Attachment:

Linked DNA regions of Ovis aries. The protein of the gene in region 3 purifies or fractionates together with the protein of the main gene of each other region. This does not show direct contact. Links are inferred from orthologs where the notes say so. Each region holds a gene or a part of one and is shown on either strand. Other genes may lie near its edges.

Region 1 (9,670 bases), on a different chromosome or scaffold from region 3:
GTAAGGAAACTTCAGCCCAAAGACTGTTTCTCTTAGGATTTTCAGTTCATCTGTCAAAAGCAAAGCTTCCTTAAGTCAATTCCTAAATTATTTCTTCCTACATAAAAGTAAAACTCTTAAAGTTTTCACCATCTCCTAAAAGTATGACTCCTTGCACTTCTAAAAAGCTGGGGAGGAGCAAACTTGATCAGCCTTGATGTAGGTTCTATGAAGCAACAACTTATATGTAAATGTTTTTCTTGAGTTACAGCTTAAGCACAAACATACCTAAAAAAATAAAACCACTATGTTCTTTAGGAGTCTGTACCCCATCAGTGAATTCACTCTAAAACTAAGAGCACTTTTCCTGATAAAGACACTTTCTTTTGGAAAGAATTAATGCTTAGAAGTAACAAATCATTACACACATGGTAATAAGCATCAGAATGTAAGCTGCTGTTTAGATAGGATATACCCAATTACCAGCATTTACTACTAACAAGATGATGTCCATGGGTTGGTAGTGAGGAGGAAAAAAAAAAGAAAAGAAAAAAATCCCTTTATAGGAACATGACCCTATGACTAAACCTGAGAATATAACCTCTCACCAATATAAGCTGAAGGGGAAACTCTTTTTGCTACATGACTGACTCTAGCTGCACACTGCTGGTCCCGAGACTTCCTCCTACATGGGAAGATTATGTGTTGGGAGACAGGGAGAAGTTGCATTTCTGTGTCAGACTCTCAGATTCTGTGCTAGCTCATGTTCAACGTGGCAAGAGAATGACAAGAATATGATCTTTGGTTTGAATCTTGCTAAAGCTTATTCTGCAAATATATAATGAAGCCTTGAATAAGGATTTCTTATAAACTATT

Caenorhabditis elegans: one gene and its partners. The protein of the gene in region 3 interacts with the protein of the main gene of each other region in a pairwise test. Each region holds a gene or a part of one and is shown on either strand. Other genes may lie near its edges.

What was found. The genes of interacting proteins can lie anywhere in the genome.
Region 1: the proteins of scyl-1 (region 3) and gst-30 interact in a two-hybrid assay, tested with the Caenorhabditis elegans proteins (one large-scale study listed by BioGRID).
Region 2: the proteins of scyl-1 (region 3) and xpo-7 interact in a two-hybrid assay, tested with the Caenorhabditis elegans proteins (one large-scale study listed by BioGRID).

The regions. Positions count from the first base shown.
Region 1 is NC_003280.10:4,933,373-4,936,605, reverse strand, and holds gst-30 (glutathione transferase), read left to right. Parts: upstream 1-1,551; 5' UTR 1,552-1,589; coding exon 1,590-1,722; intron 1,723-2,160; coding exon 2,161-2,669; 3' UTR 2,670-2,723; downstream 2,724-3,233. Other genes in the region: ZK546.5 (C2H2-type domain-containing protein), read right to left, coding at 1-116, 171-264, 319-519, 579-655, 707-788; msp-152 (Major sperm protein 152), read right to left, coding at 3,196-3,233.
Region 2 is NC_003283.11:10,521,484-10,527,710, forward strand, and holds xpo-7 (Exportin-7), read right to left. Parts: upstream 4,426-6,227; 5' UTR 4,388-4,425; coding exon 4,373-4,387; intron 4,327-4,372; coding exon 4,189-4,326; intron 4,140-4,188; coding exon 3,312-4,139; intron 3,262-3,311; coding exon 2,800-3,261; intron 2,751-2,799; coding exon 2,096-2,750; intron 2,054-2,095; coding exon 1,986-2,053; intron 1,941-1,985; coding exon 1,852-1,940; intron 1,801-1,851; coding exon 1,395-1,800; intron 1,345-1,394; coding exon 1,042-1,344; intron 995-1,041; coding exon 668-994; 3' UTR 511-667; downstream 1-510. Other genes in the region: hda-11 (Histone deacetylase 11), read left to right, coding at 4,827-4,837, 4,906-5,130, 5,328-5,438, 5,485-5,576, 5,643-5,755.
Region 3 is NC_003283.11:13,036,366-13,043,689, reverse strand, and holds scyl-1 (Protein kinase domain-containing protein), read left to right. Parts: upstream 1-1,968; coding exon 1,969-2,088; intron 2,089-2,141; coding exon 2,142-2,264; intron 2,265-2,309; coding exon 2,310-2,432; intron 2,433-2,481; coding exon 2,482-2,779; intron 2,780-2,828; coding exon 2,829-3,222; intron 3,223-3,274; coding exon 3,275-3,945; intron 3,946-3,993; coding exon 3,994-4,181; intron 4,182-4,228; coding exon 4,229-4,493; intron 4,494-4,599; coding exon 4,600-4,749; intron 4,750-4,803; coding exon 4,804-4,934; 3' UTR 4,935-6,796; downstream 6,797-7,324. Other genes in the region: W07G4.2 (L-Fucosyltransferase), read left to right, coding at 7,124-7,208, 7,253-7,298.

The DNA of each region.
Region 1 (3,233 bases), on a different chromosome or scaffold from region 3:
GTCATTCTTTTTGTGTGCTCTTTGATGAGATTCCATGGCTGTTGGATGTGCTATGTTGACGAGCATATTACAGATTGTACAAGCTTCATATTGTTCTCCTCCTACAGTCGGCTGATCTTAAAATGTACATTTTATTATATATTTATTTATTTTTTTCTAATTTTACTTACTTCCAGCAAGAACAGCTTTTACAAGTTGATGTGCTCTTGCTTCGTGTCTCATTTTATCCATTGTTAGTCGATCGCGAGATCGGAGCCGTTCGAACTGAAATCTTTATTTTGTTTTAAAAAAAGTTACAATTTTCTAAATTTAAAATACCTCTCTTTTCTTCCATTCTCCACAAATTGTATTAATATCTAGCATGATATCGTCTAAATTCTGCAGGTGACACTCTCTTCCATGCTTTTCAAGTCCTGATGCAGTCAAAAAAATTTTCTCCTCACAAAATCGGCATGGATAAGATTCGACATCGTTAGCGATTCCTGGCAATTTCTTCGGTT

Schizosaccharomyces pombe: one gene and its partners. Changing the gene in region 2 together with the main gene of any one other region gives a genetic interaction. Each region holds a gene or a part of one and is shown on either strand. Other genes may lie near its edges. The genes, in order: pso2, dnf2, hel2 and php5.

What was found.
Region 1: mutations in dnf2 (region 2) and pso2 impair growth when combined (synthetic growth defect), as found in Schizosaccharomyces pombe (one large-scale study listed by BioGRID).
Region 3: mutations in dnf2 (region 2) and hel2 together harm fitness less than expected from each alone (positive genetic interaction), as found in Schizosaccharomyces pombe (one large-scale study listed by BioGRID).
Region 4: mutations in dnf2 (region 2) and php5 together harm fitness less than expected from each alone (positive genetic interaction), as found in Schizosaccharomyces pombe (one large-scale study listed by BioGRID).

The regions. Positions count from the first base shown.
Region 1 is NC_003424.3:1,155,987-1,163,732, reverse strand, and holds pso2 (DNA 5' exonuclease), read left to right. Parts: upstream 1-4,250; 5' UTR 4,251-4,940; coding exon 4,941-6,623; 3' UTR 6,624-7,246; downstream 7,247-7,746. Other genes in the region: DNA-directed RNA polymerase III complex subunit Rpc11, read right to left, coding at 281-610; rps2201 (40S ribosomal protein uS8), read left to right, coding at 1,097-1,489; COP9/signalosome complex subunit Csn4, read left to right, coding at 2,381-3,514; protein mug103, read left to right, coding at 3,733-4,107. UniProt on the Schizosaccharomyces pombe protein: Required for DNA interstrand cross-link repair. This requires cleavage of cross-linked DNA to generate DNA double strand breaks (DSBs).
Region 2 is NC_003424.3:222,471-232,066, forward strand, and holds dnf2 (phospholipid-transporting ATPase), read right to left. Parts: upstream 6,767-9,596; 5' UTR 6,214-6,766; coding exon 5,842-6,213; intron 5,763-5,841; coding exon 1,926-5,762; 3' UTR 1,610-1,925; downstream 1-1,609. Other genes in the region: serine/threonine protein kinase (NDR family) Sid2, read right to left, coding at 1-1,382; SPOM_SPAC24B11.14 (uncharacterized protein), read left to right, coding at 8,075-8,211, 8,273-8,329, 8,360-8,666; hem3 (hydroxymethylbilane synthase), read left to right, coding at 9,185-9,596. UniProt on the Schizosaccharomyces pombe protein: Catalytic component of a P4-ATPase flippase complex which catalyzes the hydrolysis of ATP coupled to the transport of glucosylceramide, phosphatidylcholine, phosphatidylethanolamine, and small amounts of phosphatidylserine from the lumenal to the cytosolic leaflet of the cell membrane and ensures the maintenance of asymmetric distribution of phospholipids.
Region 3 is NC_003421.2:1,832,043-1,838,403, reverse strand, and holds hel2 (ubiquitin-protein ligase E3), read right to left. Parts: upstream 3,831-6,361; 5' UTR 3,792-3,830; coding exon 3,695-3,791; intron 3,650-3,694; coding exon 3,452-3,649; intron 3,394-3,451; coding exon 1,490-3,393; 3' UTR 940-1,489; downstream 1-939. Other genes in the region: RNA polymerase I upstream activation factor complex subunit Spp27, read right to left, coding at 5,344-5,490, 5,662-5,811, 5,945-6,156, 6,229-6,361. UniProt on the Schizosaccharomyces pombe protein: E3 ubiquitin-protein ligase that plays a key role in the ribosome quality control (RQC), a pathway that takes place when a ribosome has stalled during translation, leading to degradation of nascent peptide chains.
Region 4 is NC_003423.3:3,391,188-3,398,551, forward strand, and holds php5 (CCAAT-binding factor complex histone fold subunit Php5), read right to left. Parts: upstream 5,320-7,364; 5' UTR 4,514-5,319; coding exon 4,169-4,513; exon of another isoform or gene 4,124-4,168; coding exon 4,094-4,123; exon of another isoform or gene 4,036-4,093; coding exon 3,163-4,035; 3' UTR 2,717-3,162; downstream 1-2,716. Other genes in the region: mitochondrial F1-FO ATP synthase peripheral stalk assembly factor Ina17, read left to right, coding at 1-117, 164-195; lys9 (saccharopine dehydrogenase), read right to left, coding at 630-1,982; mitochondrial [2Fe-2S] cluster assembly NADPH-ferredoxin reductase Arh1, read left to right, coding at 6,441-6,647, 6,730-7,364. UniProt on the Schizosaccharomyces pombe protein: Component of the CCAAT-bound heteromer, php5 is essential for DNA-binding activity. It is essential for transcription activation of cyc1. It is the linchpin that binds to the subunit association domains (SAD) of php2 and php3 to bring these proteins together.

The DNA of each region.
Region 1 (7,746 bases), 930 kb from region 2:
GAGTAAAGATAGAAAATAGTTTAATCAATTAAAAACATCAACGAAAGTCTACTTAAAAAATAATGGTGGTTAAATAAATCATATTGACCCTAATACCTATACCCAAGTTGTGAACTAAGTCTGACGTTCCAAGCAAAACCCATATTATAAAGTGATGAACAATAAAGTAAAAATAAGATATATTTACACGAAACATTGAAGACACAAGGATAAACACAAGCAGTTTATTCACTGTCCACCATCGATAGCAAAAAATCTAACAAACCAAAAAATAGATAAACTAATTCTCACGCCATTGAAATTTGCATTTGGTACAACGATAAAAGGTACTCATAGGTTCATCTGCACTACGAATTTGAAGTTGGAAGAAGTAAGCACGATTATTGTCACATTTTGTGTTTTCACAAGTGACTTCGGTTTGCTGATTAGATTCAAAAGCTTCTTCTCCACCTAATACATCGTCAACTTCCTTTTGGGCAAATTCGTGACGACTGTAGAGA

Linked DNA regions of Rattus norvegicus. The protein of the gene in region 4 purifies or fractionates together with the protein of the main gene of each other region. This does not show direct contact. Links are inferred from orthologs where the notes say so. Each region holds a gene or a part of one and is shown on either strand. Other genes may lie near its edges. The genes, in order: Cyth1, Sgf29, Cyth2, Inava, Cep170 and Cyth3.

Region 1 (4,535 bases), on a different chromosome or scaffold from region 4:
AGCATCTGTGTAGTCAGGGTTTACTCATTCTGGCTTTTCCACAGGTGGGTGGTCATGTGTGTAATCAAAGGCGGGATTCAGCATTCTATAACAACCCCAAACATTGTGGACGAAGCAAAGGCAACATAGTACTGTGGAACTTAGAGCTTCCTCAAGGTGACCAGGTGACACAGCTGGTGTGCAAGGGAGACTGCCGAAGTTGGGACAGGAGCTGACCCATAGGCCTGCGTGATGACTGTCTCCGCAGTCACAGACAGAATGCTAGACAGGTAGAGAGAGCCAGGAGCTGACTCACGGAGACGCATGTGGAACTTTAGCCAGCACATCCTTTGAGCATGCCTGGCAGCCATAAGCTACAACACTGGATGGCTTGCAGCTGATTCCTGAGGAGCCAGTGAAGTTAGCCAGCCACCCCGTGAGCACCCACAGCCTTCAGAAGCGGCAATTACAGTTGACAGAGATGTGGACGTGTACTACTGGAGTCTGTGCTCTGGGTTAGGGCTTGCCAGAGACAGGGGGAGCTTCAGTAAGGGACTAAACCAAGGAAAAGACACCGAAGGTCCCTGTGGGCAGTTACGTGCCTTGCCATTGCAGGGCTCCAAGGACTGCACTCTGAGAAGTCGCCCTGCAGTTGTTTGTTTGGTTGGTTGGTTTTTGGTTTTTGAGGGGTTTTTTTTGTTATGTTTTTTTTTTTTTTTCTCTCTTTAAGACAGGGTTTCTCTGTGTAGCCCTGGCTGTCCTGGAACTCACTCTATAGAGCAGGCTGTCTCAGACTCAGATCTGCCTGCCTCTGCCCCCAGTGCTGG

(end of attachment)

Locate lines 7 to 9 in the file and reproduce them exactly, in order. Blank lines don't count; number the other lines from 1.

Region 2: the proteins of scyl-1 (region 3) and xpo-7 interact in a two-hybrid assay, tested with the Caenorhabditis elegans proteins (one large-scale study listed by BioGRID).

The regions. Positions count from the first base shown.
Region 1 is NC_003280.10:4,933,373-4,936,605, reverse strand, and holds gst-30 (glutathione transferase), read left to right. Parts: upstream 1-1,551; 5' UTR 1,552-1,589; coding exon 1,590-1,722; intron 1,723-2,160; coding exon 2,161-2,669; 3' UTR 2,670-2,723; downstream 2,724-3,233. Other genes in the region: ZK546.5 (C2H2-type domain-containing protein), read right to left, coding at 1-116, 171-264, 319-519, 579-655, 707-788; msp-152 (Major sperm protein 152), read right to left, coding at 3,196-3,233.